Both NBC and Fox are starting to catch on that it isn’t all about the celebrity presence. Except for Vanessa Hudgens, RENT boasts a relatively unknown cast made up of actors who can boast the endurance needed for live theatre, which cannot always be said for their film star counterparts. This brings me to another highlight of this production, featuring the unsung heroes of live musical theatre: the ensemble. Behind every great Broadway diva lies the working stiffs who will probably go through their entire musical theatre careers without their names on a marquee. But that doesn’t matter to them because they are there for the art and joy of theatre. This ensemble was top-notch, bringing the edgy angst of the title song, “Rent” to life as well as making me melt into a puddle of tears with their beautiful rendition of “Will I?” The director took arisk by giving away the most well-known song, “Seasons of Love,” to a nameless ensemble member instead of the main characters, which was actually a great decision because the gal killed it. Oof, I will always care about you, ensemble. You are all the true MVPs of this production.
My last favorite thing of note was the number of recurring homages to Jonathan Larson. Whether this show would be where it is today if he hadn’t passed away on opening night, we’ll never know, but his death was a stern reminder of the ever-present themes of life, death, and having no regrets in RENT. Commercial breaks were bookended with quotes from Larson, and the finale had me ugly crying as they projected photos of him onto the set. Of course, to really drive a nail in my heart, the OG cast came out at the end to sing a reprise of “Seasons of Love.” The only negative was Idina Menzel’s unfortunate riffing, her poor lil’ overworked voice not quite the way it was twenty years ago. But it’s OK, because we love you anyway, Idina.
...and the losers of the night.
While there were plenty of wins for the show, there were a few stank-face “that’s a choice” moments too. Those audio engineers need a swift kick in the butt after last night. Granted, they were dealt a tough hand. Since most of what we saw was from a dress rehearsal, I’m sure the crew was still working out some kinks in finding the right levels between the actors, the band, and the live audience. But there was more than one moment where I couldn’t hear a word from the performers over the sound of the band. And while we do love the authenticity of a cheering audience, sometimes the screaming was overwhelming, not to mention my giant pet peeve of people clapping along when they’re not supposed to… why do we gotta do that all the time? Staahhppp. It’s too bad the sound was so stinky, because while an audience never notices good sound, they will always notice bad sound.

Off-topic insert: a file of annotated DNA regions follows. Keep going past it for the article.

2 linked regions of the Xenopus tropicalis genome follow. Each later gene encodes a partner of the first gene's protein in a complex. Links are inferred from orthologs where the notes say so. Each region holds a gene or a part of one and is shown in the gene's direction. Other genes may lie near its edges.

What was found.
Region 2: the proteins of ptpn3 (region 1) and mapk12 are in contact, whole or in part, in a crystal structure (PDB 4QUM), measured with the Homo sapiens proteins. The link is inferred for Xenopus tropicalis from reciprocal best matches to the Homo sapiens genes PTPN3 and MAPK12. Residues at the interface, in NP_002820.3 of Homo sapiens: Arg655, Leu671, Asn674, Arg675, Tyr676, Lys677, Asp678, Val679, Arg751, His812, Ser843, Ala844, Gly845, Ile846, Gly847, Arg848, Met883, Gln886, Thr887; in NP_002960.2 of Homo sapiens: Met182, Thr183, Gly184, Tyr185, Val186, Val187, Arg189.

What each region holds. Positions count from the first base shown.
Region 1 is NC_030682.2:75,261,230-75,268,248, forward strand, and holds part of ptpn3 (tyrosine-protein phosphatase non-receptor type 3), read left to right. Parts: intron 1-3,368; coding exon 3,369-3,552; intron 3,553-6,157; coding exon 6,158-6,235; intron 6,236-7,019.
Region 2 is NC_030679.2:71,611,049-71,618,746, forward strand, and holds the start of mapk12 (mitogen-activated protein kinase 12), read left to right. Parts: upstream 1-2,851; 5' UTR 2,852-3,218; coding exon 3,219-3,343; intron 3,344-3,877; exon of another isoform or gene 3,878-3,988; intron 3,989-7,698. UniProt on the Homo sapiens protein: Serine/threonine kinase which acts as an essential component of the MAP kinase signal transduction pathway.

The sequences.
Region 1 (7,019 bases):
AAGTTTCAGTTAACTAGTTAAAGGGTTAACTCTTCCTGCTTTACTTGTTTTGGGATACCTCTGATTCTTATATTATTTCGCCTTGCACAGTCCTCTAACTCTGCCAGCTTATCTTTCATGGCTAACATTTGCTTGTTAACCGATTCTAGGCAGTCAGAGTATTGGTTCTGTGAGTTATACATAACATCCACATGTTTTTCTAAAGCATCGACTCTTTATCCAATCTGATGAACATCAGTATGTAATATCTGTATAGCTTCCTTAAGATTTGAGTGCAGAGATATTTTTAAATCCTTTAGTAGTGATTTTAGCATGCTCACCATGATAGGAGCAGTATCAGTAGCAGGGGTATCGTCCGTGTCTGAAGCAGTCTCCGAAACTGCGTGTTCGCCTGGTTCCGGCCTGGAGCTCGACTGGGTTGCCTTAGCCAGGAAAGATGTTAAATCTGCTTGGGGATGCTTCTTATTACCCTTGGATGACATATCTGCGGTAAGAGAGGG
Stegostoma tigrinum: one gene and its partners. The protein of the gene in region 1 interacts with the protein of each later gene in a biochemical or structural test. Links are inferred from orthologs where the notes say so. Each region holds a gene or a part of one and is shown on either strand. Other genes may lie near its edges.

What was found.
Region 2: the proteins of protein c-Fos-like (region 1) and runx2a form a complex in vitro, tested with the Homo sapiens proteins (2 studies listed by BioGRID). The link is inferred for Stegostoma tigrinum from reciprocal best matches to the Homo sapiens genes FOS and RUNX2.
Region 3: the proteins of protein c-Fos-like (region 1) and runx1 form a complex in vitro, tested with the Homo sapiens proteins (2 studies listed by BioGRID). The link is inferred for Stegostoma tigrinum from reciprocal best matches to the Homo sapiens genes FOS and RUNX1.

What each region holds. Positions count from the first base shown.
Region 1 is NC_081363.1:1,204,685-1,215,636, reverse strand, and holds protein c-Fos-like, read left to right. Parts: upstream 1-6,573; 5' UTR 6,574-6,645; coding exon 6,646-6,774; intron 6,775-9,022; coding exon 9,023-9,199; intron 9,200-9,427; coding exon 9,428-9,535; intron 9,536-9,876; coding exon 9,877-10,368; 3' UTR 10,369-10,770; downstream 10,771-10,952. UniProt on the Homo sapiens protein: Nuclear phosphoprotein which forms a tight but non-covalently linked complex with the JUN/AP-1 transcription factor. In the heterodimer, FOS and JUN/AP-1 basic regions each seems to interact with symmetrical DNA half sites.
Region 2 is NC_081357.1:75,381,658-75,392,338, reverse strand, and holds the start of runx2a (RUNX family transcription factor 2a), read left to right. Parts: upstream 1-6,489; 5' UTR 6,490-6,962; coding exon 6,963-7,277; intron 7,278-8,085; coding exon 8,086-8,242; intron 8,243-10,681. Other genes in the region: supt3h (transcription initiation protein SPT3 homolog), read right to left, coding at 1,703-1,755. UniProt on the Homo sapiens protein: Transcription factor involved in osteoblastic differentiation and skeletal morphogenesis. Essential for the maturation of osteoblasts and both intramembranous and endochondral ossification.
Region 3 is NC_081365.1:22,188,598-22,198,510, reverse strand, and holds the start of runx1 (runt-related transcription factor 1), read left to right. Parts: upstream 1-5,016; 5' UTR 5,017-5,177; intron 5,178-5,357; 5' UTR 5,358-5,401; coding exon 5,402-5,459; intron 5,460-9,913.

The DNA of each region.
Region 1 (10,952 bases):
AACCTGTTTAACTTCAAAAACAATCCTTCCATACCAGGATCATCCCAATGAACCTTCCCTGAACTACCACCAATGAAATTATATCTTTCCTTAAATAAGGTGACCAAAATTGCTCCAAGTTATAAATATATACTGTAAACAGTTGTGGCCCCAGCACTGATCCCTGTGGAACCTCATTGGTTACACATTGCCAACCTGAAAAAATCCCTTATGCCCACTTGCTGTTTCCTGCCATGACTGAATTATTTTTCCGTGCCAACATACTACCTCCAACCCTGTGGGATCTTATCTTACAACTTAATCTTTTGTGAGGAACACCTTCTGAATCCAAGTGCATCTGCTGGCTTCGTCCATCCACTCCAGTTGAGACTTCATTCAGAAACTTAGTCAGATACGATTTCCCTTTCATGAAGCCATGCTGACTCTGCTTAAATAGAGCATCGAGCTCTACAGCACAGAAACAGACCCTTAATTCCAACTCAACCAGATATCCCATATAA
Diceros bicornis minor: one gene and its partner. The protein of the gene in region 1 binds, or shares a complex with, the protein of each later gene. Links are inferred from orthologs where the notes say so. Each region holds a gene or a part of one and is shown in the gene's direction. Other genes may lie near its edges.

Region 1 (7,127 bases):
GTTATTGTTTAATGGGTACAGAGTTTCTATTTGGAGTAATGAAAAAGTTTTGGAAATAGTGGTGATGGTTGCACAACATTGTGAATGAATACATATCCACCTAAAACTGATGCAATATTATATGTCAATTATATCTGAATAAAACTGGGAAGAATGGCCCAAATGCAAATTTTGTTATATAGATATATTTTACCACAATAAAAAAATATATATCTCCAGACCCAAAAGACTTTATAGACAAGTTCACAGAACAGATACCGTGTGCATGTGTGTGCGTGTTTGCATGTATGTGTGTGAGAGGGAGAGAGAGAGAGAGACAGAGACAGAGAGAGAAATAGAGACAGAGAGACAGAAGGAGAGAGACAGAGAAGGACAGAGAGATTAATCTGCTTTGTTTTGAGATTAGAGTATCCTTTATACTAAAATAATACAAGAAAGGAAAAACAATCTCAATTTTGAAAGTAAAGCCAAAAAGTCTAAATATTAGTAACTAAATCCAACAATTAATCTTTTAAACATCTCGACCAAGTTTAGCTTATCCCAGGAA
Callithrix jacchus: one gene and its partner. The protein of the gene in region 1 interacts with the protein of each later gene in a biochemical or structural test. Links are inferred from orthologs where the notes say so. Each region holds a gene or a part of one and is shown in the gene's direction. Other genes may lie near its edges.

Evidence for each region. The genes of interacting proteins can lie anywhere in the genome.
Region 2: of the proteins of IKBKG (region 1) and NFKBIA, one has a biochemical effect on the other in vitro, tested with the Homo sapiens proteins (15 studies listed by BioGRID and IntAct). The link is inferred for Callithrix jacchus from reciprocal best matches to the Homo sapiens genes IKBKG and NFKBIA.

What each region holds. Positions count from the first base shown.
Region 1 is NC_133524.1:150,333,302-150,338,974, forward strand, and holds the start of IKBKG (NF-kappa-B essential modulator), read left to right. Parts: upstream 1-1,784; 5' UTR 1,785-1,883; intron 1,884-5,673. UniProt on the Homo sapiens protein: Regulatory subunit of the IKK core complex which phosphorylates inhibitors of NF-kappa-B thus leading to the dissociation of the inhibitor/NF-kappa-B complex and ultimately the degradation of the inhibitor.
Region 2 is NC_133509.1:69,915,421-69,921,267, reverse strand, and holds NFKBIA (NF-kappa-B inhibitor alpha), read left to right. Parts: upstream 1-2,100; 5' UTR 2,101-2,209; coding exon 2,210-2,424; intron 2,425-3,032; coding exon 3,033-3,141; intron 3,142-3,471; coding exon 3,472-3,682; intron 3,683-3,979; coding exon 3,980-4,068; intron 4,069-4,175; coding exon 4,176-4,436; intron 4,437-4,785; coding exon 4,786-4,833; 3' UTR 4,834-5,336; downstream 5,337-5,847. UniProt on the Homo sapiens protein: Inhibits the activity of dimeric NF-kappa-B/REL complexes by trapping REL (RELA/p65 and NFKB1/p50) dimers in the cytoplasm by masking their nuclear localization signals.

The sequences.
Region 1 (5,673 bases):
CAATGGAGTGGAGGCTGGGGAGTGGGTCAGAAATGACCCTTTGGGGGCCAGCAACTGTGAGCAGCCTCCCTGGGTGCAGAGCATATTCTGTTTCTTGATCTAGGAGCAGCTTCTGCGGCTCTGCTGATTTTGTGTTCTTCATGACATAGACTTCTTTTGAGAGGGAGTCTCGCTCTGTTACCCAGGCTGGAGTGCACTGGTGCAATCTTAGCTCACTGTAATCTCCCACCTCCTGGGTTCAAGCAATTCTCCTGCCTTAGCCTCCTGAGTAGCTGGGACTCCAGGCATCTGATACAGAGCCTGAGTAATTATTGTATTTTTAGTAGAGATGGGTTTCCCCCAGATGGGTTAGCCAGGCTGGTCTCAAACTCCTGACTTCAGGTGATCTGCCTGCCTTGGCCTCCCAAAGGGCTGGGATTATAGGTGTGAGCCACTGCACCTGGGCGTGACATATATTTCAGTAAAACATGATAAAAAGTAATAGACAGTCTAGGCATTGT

While there were a few stand-outs in the cast, there were still a couple of snoozers. Even though Tinashe Jorgensen Kachingwe was cute as a button in her role as the troubled, heroin-addicted exotic dancer, Mimi, her performance was kind of blah. The character’s big song, “Out Tonight,” is a chance to let Mimi’s wild side out for a prowl, and I think she could have taken it much further.
I was super bummed out by Kiersey Clemons in her role as Joanna after falling in love with her in Hearts Beat Loud last year, but this is a great example of someone who rocks at singing and performing on film, but can’t transfer that to the stage. She had her good moments, but there were a ton of pitchy, out-of-breath bits that weren’t awesome.
I’m not really sure why so many people hated it, because as a self-proclaimed RENT connoisseur myself, I didn’t think it was all that sucky, considering the way my friends took to Twitter with rage. Though I will say I wish that Fox and NBC would stop choosing musicals with already very popular film adaptations. No matter how well-done it is, fans of the originals will walk in ready to rip it apart. Hopefully, in the future, these networks will take advantage of other musicals we haven’t seen to the point of exhaustion. I understand that they want to make choices more people than just theatre dorks will watch, but I think it would be interesting to see what would happen if they took a chance on other popular, edgy, fun shows like La Cage aux Folles, In the Heights, and in my wildest dreams, Book of Mormon. While we probably won’t get our televised Hamilton for many years, it’s fun to fantasize about what show Fox and NBC will do next to up the ante!